PostgreSQL business scenarios outstanding problems and optimization

PostgreSQL outstanding problems and optimization

Typically, conventional software is profitable through the sale of legitimate software licenses. With the saturation of the market and the need for sustainable growth, new versions can be released by software developers to enable consumers to continue purchasing new versions in order to retain continuous development. But this kind of software installation is easy for consumers to move to other items in the form of the client. Around the same time, conventional tech firms are still thinking about transformation, with complete competition in the industry. For example, it is not so easy to offer paas and saas services, users buy services through software subscriptions, and data is in the cloud, customer migration, and subscription fees need to be charged annually. Another benefit is that it is easy to identify users, configure user features, and broaden a wider user market with app subscriptions. The free version is used to increase the number of clients and the habits of train users. To boost sales, the business version is used. Forming a moat is better.

In addition to the disparity in the mode of sales, another major difference is that the initial customer supplied the hardware, and now the cloud supplies the hardware, from the one-off selling of customer installation to the long-term subscription of paas and saas.

Software vendors, particularly databases, need to bear the hardware costs. Multiple clients, or one for each customer, may share databases. The cost-effectiveness of multiple customer sharing (data isolation) will obviously be higher, thereby reducing tech companies’ costs.

Then several businesses need to be equipped with a database to separate consumer data into a schema or database. What problems would this add to the database if there are several schemas or multiple databases in a database?

Assuming a database holds 10,000 schemas, there are 2,000 tables and 5,000 indexes in each schema, then there are at least 70 million things.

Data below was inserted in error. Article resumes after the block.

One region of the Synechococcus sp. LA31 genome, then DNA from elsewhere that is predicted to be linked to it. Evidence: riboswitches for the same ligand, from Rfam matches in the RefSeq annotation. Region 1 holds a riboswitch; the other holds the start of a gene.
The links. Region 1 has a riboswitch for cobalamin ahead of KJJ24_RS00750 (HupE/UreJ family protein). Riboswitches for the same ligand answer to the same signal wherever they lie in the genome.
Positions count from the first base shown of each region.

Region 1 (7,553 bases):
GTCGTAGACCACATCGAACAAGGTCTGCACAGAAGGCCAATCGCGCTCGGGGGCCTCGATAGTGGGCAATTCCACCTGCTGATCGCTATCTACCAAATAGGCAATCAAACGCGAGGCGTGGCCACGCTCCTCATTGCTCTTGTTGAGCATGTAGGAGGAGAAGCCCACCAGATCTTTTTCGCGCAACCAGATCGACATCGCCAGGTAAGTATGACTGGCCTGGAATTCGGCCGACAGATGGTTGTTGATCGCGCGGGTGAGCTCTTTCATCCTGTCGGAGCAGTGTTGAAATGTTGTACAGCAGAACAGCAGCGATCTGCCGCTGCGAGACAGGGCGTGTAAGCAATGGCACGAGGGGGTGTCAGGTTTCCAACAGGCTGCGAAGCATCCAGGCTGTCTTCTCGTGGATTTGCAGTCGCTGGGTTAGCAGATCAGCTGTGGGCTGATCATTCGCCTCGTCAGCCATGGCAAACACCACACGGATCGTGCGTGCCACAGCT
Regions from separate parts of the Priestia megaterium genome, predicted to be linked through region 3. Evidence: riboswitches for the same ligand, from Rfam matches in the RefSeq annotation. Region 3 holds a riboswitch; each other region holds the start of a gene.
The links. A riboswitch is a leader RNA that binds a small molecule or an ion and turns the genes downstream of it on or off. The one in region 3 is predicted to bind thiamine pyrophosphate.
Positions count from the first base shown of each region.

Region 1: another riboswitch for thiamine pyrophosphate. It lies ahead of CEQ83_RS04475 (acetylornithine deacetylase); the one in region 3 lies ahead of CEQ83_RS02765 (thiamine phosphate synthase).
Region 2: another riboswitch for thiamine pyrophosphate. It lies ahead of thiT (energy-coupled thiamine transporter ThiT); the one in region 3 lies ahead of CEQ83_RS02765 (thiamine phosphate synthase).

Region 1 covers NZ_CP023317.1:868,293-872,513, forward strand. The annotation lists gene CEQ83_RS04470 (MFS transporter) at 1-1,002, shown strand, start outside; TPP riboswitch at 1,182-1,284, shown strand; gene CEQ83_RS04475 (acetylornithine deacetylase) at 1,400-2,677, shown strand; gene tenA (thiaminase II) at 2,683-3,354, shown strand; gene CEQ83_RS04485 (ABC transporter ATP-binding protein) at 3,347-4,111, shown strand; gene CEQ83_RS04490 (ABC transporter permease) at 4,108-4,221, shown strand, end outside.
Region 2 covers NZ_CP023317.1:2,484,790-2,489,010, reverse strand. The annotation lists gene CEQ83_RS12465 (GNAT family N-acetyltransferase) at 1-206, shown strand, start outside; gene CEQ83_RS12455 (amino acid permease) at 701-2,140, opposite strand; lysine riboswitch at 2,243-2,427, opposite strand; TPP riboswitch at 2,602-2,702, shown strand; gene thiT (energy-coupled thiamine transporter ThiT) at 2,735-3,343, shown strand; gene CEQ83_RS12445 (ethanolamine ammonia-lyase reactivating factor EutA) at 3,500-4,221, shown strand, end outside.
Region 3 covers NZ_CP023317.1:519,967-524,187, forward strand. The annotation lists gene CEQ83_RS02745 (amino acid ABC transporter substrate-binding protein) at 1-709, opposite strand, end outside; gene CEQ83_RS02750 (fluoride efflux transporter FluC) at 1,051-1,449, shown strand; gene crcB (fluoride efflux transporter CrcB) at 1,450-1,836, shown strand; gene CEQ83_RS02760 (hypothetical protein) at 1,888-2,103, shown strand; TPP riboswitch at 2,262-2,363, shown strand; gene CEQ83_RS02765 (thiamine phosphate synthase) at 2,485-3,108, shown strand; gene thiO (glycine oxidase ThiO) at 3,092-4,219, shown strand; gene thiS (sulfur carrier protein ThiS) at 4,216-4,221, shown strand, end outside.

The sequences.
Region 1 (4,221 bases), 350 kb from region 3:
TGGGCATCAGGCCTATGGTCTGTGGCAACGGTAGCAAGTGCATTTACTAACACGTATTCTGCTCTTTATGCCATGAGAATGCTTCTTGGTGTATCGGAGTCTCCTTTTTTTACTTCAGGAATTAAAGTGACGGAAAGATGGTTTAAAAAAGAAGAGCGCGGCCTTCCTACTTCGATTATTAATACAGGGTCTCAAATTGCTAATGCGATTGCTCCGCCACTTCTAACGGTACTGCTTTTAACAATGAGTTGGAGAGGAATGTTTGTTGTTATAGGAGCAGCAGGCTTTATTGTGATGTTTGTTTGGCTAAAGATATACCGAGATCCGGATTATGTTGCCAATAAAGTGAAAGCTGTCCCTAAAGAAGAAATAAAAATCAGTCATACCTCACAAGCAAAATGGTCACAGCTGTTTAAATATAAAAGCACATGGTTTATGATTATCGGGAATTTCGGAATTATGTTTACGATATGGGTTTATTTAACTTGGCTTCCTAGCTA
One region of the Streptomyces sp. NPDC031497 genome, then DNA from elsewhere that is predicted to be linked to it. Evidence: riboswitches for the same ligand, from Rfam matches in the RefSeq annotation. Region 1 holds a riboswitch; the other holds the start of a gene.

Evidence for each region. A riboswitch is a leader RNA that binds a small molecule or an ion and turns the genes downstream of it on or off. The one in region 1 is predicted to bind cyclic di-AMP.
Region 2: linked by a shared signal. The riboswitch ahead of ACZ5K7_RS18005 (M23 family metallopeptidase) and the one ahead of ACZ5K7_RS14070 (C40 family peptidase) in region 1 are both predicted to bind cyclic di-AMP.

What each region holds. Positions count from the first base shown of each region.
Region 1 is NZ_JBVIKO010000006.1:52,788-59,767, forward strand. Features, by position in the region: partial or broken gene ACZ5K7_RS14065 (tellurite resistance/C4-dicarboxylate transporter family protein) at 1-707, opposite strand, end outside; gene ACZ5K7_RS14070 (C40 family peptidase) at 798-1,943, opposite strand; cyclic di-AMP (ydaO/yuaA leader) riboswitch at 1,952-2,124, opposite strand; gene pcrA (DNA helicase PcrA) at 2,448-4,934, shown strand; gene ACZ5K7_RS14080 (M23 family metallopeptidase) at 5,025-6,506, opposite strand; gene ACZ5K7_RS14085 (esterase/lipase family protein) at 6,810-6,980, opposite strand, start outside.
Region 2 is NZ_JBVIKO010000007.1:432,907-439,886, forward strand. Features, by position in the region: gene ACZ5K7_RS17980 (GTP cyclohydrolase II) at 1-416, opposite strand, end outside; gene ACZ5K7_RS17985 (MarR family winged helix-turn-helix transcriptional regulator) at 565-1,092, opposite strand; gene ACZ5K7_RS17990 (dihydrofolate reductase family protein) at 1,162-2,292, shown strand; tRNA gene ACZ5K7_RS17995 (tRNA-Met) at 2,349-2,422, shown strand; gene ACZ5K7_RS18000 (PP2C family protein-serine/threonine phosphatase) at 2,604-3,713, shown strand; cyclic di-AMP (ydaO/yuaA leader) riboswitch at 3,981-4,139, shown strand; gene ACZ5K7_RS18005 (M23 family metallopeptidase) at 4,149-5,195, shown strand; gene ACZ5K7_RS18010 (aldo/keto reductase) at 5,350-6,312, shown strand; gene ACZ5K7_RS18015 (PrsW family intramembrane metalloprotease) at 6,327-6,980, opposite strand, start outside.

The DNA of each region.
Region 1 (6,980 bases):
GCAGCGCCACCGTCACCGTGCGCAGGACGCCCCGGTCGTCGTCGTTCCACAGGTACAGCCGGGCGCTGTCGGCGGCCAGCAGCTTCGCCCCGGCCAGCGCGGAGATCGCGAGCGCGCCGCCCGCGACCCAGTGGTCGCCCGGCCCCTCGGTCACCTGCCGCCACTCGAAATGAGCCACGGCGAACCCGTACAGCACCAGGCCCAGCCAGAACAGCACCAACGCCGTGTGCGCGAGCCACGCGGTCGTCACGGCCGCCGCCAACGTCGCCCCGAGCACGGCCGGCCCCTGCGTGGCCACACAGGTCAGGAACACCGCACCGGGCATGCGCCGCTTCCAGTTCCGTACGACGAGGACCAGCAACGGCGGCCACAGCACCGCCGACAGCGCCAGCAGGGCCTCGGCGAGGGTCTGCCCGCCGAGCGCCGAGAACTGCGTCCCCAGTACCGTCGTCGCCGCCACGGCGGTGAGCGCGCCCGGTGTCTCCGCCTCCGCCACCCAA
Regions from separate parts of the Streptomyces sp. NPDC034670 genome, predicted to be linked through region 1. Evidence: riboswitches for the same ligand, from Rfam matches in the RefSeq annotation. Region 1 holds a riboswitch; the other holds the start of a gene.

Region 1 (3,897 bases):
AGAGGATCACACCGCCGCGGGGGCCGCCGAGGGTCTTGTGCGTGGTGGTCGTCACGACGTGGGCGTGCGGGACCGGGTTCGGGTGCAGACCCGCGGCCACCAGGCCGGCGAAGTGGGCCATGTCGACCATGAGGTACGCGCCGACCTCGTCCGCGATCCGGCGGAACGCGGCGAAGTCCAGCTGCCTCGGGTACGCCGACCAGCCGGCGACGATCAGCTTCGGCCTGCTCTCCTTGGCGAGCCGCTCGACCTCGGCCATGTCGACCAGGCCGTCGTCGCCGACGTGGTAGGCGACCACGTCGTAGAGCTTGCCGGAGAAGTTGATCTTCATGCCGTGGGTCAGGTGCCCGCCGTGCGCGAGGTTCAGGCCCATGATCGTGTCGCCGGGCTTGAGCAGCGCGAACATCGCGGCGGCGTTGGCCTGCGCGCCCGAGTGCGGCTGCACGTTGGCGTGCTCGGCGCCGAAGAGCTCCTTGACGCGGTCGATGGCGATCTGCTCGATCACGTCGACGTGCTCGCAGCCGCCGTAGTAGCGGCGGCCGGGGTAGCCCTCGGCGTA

1. There may be several connections, especially during peak times, when it is used by many businesses.

If you are using the database mode (one database per enterprise), it is not possible to reuse connections through databases, and the number of connections is more demanding.

If you use the schema mode (one schema per enterprise) to connect to the database using the same user, the connection can be replicated across organizations, and the connections needed are much smaller than the database mode.

Recommendation: Mode of the schema, same person. It’s easy to use different users with different services. For the same operation, the same user is suggested.

2. Since there are several connections, the OOM issue is that each link accesses several items (for example, the same user accesses several business tables, and the layout and index of each table must be stored in the connection’s local memory), causing the linked local memory to be incredibly large.

The memory will become larger and larger as the user uses a long connection.

Recommendation: Reduce the number of links overall (especially in microservice scenarios, each service is configured with a large max connections, which may burst database connections during avalanches, resulting in problems with oom and full connections).

Suggestion: Set the connection life cycle of the connection pool to the maximum time that a connection can last, and if it reaches it, it will be automatically released (thus reducing the continuous skyrocketing memory of each connection).

Suggestion: Configure the idle timeout relation in the connection pool. It will be automatically published after a certain amount of idle time. The advantages are the same as those above.

Recommendation: Use a wide page to decrease page table usage.

Recommendation: Kernel level supports the global metadata cache feature (table structure, index structure, etc.) to avoid the situation where a copy of the accessed metadata needs to be cached for each link.

3. when there is a business bug that results in any slow queries, a chain reaction would be triggered by the peak time, the slower the more links are opened, and eventually an avalanche.

Recommendation: In front-end contact, stop repetitive clicks and repeated requests.

Recommendation: To avoid avalanches, configure a SQL timeout.

Recommendations: Queuing requests, deterioration of industry, discarding requests and ensuring that certain requests from customers are regular.

4. Mixed intervention of difficult and important demands,

Recommendation: To add read-only instances to spread the burden, dedicated read-only instances may be used for complex requests (with low rt requirements).

5. Expanding info. If there are long transactions in the database, and at the same period there are a large number of updating and deleting operations, the waste produced during the transaction phase can not be recycled in time, which can eventually lead to expansion

Suggestion: stop lengthy transactions, pay attention to bloat management, and use pg repack to decrease bloat.

6. Various clients interfere with one another

Recommendation: Multi-tenant functions are provided at the kernel level, including: isolation, flow control, resource control.

I like to learn new and better ways of doing things when working on a scale, and feel free to ask questions and make suggestions.
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